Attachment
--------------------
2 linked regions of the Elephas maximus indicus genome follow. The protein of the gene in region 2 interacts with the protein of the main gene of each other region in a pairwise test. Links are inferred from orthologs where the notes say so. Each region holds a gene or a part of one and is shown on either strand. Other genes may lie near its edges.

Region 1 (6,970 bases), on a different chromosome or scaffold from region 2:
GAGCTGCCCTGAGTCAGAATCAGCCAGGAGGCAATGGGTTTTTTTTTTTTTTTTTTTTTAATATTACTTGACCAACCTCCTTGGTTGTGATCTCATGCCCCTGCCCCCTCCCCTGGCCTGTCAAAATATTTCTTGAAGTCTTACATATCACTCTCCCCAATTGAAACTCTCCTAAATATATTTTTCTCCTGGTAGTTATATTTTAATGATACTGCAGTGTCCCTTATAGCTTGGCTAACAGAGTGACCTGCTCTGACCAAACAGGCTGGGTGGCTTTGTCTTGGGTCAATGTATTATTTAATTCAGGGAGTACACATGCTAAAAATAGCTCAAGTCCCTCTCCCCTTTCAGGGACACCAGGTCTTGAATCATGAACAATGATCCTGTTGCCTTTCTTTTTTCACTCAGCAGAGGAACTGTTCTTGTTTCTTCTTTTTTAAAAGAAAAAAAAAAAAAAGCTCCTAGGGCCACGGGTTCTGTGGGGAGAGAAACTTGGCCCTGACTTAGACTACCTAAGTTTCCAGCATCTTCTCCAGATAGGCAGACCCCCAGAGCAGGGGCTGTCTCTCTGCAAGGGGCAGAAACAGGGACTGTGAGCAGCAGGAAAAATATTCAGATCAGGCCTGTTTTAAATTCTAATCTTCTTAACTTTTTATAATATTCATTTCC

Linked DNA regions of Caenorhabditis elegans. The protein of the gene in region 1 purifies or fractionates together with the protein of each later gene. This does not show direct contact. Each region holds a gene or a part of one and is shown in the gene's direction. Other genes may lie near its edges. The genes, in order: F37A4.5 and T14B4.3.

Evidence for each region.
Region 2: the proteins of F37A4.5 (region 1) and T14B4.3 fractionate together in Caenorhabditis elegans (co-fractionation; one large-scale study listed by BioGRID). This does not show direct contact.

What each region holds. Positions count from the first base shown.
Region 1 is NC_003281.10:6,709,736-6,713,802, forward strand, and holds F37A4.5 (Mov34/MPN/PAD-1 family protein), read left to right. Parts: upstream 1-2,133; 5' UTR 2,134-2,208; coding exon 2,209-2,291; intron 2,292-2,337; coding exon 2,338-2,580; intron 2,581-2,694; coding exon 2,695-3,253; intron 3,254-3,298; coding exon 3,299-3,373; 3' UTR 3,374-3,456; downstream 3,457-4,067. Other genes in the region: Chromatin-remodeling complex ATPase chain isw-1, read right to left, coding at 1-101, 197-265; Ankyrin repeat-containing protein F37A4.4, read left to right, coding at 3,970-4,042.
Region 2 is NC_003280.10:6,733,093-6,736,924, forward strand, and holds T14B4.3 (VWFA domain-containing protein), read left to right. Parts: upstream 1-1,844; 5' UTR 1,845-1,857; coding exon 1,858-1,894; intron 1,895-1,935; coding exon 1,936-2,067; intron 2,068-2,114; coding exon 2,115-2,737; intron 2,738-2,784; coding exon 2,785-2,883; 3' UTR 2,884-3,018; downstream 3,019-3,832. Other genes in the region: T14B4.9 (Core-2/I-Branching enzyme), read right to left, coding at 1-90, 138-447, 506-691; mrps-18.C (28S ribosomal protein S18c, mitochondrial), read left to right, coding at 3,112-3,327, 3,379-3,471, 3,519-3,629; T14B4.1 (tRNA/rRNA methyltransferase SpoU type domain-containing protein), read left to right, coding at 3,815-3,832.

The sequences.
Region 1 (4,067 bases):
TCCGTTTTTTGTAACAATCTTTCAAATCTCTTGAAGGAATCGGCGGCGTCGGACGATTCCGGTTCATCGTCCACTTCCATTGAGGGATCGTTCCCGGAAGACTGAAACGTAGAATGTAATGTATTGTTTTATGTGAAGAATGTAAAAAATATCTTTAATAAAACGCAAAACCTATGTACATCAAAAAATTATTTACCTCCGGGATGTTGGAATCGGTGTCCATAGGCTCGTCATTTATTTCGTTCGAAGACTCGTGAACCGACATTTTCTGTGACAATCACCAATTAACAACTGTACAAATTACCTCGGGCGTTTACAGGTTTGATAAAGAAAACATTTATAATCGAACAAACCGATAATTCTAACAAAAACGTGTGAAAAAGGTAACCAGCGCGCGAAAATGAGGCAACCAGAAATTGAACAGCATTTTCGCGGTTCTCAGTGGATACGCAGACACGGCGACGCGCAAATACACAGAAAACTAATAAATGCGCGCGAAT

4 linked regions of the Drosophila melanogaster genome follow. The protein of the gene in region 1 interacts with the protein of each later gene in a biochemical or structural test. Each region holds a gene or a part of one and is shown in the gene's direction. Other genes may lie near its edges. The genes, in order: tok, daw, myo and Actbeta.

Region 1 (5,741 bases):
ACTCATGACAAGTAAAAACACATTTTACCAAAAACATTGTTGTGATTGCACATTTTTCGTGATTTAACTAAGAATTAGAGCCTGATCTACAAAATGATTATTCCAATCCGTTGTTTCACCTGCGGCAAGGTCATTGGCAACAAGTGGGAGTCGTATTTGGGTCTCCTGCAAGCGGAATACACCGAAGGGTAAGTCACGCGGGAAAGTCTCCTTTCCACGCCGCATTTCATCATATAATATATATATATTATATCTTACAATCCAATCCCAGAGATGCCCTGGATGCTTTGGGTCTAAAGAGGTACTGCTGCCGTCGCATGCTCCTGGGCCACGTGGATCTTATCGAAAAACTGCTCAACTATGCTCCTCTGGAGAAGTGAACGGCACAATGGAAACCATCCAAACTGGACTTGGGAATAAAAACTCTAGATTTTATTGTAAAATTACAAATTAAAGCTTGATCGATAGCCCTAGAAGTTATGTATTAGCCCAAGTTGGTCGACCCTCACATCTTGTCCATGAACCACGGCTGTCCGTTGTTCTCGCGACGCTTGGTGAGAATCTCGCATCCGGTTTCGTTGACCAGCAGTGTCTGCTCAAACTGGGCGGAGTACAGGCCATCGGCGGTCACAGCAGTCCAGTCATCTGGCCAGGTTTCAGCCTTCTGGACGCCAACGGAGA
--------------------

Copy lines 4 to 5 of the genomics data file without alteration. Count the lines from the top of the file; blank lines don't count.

Linked DNA regions of Caenorhabditis elegans. The protein of the gene in region 1 purifies or fractionates together with the protein of each later gene. This does not show direct contact. Each region holds a gene or a part of one and is shown in the gene's direction. Other genes may lie near its edges. The genes, in order: F37A4.5 and T14B4.3.

Evidence for each region.